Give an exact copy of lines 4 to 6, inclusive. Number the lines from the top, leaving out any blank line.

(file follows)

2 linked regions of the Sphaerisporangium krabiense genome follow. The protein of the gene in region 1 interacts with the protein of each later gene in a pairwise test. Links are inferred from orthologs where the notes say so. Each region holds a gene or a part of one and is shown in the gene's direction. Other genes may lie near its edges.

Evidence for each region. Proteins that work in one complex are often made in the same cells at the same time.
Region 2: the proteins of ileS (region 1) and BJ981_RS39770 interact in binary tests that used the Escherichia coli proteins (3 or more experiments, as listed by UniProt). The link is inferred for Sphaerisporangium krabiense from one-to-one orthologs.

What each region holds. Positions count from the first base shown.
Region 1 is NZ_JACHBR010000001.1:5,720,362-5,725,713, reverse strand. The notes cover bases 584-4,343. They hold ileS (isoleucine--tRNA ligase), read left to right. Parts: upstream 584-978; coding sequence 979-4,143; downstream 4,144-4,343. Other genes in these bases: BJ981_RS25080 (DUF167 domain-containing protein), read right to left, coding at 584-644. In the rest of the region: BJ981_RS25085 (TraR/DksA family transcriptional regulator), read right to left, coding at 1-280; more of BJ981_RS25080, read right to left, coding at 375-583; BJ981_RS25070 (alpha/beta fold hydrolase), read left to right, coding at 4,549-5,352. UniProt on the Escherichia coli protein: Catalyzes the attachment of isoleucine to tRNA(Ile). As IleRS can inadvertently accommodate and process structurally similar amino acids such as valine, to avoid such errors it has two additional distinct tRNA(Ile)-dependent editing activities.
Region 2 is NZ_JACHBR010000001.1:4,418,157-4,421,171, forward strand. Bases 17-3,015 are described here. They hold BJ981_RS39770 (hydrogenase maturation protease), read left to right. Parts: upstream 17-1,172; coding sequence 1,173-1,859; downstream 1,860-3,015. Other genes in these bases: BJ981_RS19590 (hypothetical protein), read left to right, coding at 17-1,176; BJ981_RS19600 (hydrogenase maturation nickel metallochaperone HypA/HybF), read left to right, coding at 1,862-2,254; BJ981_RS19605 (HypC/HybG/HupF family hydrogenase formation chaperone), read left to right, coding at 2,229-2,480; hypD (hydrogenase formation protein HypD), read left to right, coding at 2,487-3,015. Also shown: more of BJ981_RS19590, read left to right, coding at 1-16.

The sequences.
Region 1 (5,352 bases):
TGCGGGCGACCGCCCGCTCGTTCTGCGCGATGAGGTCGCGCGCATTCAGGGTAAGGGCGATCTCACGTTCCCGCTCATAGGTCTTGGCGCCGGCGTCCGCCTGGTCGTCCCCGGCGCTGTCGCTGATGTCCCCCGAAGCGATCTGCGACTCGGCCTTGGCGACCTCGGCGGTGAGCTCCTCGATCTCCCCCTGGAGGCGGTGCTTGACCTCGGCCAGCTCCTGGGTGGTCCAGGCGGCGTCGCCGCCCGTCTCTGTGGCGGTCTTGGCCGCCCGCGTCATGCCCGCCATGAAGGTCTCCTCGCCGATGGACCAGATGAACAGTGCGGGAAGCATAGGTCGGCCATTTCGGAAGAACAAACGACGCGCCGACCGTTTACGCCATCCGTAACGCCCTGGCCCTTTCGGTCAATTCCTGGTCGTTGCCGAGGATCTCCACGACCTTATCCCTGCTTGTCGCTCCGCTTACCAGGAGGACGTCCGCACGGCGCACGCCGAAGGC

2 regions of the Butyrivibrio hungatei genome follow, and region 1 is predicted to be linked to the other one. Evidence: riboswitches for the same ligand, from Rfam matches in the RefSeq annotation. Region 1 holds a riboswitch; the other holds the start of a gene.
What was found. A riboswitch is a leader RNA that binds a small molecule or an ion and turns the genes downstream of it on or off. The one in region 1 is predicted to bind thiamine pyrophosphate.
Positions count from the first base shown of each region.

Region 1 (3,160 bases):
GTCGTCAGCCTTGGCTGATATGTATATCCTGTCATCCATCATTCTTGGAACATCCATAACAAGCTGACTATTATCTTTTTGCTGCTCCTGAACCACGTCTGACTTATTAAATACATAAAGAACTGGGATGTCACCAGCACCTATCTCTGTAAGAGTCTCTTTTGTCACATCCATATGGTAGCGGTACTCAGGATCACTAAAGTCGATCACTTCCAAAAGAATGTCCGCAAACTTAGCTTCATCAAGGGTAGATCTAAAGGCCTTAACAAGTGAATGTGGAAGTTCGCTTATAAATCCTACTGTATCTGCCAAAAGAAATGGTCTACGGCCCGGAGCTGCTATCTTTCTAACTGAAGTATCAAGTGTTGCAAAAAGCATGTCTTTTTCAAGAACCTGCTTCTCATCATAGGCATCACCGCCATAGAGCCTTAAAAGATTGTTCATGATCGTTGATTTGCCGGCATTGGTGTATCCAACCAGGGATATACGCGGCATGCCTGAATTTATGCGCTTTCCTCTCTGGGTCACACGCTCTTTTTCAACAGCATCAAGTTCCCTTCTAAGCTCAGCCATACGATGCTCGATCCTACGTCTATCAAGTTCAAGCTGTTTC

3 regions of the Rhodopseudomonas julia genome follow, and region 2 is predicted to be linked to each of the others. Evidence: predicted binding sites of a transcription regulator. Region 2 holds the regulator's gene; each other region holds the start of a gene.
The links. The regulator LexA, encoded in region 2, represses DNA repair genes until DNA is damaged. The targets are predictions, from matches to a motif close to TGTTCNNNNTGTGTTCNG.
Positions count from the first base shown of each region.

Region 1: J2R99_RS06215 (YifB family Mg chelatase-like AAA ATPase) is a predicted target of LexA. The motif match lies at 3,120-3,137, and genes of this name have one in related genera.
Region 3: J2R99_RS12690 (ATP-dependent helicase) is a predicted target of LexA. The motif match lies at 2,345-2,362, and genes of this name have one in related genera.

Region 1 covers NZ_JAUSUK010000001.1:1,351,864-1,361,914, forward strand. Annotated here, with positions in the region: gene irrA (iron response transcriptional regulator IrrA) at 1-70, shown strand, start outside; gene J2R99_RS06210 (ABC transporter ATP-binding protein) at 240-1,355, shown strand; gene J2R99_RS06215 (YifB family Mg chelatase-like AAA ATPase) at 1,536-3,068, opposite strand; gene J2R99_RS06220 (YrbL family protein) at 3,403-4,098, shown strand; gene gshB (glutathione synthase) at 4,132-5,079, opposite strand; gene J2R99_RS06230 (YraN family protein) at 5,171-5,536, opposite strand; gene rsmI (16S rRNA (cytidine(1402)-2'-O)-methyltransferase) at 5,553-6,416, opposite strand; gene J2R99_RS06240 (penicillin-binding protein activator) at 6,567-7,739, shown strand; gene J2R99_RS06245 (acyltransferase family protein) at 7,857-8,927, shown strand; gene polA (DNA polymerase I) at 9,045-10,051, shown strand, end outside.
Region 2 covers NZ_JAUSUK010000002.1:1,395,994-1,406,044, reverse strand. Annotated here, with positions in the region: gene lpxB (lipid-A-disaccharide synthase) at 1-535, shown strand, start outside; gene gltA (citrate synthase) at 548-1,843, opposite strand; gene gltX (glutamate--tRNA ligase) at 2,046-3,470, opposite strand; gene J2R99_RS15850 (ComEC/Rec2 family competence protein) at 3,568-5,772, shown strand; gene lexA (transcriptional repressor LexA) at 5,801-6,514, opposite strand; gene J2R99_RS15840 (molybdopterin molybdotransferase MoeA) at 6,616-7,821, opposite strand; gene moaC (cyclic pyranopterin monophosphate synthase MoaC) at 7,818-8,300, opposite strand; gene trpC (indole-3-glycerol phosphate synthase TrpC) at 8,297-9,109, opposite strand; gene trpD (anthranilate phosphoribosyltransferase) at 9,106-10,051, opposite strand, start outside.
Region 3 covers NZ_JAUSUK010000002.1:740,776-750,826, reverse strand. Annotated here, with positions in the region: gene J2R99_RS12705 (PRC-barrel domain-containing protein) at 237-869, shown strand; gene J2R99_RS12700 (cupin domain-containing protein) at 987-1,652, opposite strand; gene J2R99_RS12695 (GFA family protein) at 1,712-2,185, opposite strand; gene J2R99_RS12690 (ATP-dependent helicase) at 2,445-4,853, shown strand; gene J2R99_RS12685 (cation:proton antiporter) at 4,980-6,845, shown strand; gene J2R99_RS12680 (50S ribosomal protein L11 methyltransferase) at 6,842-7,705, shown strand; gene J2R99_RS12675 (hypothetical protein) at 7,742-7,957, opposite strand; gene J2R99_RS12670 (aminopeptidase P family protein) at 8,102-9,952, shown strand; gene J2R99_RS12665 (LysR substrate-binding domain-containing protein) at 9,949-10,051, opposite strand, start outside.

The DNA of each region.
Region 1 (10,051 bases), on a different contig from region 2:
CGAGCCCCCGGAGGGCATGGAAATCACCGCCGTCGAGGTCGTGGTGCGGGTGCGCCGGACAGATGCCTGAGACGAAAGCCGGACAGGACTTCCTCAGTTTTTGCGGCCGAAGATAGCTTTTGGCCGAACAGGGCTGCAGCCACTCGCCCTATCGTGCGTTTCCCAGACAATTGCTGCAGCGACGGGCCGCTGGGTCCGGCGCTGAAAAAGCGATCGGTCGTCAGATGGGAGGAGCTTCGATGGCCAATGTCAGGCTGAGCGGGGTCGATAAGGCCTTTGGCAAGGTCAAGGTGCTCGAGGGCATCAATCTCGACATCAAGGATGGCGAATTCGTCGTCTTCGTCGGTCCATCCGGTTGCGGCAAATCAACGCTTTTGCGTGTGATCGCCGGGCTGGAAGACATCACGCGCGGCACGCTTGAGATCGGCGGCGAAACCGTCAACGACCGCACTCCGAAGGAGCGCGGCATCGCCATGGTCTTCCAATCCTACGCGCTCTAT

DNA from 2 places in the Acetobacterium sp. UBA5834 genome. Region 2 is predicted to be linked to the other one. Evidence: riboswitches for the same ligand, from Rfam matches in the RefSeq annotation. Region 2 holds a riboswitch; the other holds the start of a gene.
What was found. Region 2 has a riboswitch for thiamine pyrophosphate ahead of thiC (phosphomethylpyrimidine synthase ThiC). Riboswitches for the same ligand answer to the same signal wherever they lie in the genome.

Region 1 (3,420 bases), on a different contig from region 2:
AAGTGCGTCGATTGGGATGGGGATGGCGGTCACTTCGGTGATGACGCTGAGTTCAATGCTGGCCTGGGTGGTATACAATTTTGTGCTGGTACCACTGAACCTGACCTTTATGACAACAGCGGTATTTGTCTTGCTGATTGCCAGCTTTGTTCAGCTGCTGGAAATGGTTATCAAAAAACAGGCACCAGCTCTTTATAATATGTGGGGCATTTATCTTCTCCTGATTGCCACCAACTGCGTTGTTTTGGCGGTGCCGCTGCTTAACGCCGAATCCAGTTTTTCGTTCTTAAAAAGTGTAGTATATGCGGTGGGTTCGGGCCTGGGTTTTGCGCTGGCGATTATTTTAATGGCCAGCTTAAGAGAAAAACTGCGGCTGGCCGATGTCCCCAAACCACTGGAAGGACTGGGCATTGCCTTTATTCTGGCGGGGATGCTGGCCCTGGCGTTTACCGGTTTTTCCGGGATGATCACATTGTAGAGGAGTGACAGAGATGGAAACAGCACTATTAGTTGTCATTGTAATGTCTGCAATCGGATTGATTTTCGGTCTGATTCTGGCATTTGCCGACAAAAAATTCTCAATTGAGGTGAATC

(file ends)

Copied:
What each region holds. Positions count from the first base shown.
Region 1 is NZ_JACHBR010000001.1:5,720,362-5,725,713, reverse strand. The notes cover bases 584-4,343. They hold ileS (isoleucine--tRNA ligase), read left to right. Parts: upstream 584-978; coding sequence 979-4,143; downstream 4,144-4,343. Other genes in these bases: BJ981_RS25080 (DUF167 domain-containing protein), read right to left, coding at 584-644. In the rest of the region: BJ981_RS25085 (TraR/DksA family transcriptional regulator), read right to left, coding at 1-280; more of BJ981_RS25080, read right to left, coding at 375-583; BJ981_RS25070 (alpha/beta fold hydrolase), read left to right, coding at 4,549-5,352. UniProt on the Escherichia coli protein: Catalyzes the attachment of isoleucine to tRNA(Ile). As IleRS can inadvertently accommodate and process structurally similar amino acids such as valine, to avoid such errors it has two additional distinct tRNA(Ile)-dependent editing activities.
Region 2 is NZ_JACHBR010000001.1:4,418,157-4,421,171, forward strand. Bases 17-3,015 are described here. They hold BJ981_RS39770 (hydrogenase maturation protease), read left to right. Parts: upstream 17-1,172; coding sequence 1,173-1,859; downstream 1,860-3,015. Other genes in these bases: BJ981_RS19590 (hypothetical protein), read left to right, coding at 17-1,176; BJ981_RS19600 (hydrogenase maturation nickel metallochaperone HypA/HybF), read left to right, coding at 1,862-2,254; BJ981_RS19605 (HypC/HybG/HupF family hydrogenase formation chaperone), read left to right, coding at 2,229-2,480; hypD (hydrogenase formation protein HypD), read left to right, coding at 2,487-3,015. Also shown: more of BJ981_RS19590, read left to right, coding at 1-16.